If you’ve ever studied German Modernist theatre then a particular Brechtian technique might be familiar: that of “dramatic interruption” when whatever is happening on stage suddenly stops or zooms off in a different direction. Then there’s another kind of interruption which emanates offstage, from within the audience. Whether Brecht would have approved of these “halting” moments is something we will come to later, but not before visiting the one-off dramatic reading of A Christmas Carol earlier this week, narrated thrillingly by Griff Rhys Jones as Dickens, among other actors at the Queen Elizabeth Hall in the Southbank Centre, London.
Bill Paterson – as Scrooge – had just made his gloomy, ghost-escorted journey to former and future parallel worlds, and these bleak visions had melted his meanness, awakened his humanity. He pledged to live in the past, present and future, to remember where he had come from and where he was going. Rhys Jones lowered his voice, Patterson filled his with a tremble. We, the audience, were rapt.
And then the dramatic interruption. A light, which appeared deep inside the audience, beaming like a gig-lamp in the hands of a woman three rows below me. It was a Blackberry illuminated like a beacon before us all at the moment Scrooge was voicing his tremulous resolve to live in all three dimensions of time.
If only she could live in the present, I thought. Or at least for the duration of the hour and a half long performance. If only we all could. Theatre, and theatrical readings, offer one of the few remaining spaces where we switch off our portable electronic detritus, safe in the knowledge that we have paid to sit among others – 900 others in this instance – to partake in a collective experience that is built to train our concentrations on the present moment. Perhaps the woman shouldn’t be singled out. She did nothing more than scroll through her emails and then she put the phone away. It was a momentary lapse. It drew my own hand infectiously to my jacket to feel for mine.
This isn’t the gravest offence, by far. Earlier, a stream of people had walked through the dark, long after the lights had dimmed to take their seats, beers in hand. They threw unwelcome silhouettes across a stage of dramatic light and shadow. I also heard the rustle of food being unwrapped and eaten all around me. Someone not far away had clearly brought a vacuum-wrapped sandwich which let off plastic screeches as it was torn and peeled back. There was also a chorus of coughing from the audience at every pregnant pause or momentary silence from the stage.
Is this the way it should be? Rhys Jones wasn’t offended by the idea of a picnic being consumed at a reading. Brecht didn’t mind audience bustle one bit, Rhys Jones pointed out: he thought the eating and talking added to the collective theatrical experience. Maybe he would have felt differently had cellophane-wrapped sandwiches been invented in his day. And can these Brechtian rules apply to a reading in which actors are standing before a microphone to narrate, when a different kind of concentration is required, and when the action itself is not enacted on stage but must be imagined by the audience?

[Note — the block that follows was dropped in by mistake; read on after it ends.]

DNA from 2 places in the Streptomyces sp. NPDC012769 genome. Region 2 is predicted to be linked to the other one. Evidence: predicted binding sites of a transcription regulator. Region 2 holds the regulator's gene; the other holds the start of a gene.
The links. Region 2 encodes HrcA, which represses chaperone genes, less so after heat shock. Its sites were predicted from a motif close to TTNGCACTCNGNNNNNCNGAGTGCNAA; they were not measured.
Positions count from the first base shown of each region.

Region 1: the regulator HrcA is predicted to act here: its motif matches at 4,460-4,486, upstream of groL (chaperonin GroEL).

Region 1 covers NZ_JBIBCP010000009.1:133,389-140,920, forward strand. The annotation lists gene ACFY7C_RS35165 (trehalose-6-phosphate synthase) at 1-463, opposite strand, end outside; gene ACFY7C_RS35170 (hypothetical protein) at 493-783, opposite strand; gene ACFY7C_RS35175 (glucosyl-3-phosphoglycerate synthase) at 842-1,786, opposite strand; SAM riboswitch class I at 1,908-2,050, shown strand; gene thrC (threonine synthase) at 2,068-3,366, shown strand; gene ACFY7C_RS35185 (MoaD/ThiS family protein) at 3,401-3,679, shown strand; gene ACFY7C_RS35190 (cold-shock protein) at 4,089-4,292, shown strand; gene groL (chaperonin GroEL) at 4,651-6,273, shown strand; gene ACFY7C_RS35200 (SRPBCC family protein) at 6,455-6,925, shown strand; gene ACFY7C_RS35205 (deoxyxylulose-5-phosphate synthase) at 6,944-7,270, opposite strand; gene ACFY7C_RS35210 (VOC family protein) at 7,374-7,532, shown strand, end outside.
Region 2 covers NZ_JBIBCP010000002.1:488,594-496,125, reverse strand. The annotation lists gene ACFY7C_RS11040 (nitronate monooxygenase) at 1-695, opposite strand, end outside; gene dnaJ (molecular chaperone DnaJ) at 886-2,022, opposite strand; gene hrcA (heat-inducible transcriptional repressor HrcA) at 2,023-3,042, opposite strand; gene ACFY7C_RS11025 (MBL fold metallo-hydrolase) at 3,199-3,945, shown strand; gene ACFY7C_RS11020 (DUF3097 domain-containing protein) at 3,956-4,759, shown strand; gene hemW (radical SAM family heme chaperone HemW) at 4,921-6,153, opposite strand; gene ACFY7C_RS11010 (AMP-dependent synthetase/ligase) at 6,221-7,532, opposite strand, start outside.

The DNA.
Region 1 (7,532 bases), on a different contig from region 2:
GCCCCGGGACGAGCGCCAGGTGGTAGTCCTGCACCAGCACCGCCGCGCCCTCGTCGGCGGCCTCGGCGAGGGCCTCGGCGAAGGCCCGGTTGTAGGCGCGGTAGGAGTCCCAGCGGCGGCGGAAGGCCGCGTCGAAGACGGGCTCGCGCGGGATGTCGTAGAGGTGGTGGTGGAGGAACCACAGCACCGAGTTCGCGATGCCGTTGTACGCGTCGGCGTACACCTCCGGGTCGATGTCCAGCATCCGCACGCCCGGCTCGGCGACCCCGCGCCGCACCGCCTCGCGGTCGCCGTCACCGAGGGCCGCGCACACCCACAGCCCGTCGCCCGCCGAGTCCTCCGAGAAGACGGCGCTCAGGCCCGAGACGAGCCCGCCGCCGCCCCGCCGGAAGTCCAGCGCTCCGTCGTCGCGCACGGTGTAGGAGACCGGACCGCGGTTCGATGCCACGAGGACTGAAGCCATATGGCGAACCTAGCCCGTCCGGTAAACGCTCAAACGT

It was the late-coming that got to James Runcie, the director of this dramatised reading and head of literature and spoken word at the Southbank.
“People walking in late are beginning to drive me up the wall,” he said, adding that there are other performance spaces in which a zero tolerance to lateness is employed, such as classical musical concerts. “Maybe we need to think about that,” he said.
Maybe the Southbank should think about it. I have had to wait in the wings at the National Theatre for a scene to end before being permitted to tip-toe in, and the wait deterred me from future lateness. I know that if I don’t get to the BFI on time, I may have to forfeit attendance if I’m more than 10 minutes late, and they can’t find me a seat at the back. I always manage to arrive as the lights are dimmed. A lock-down is a huge incentive. Runcie says that sometimes dramatic readings are deliberately held back for five minutes to avoid disruption, which sounds like an idea, but it doesn’t ward off the people who have a far more relaxed idea of attendance, and would rather stock up on beer than make for their seats. What would Brecht have made of that?
Flawless lessons in feminism, R&B style, from Beyoncé
It’s always interesting to see which novelists diversify into other, popular realms, and which are co-opted into them. And who can top Chimamanda Ngozi Adichie’s cameo in Beyoncé’s single, “ ***Flawless”? The singer sampled the writer’s TEDxEuston speech, made in April and entitled We Should All Be Feminists, on the limits often placed on women (“We teach girls to shrink themselves, to make themselves smaller. We say to girls, ‘you can have ambition, but not too much’.”).
If feminism had been gradually creeping back in the psyche of young women after decades of being reviled, then Beyoncé’s sampling of Ngozi Adichie’s speech must surely have legitimised the cause in one fell, pop, swoop.
Ngozi Adichie, an award-winning novelist whose latest novel, Americanah, has been on numerous “best novels of 2013” lists, has done a TED talk before this one, in 2009, in which she speaks of The Danger of a Single Story, describing her own endeavour to find an authentic cultural voice after growing up on a literary diet of the American and English canon. It’s well worth a listen, and not just for Beyoncé fans.Reuse content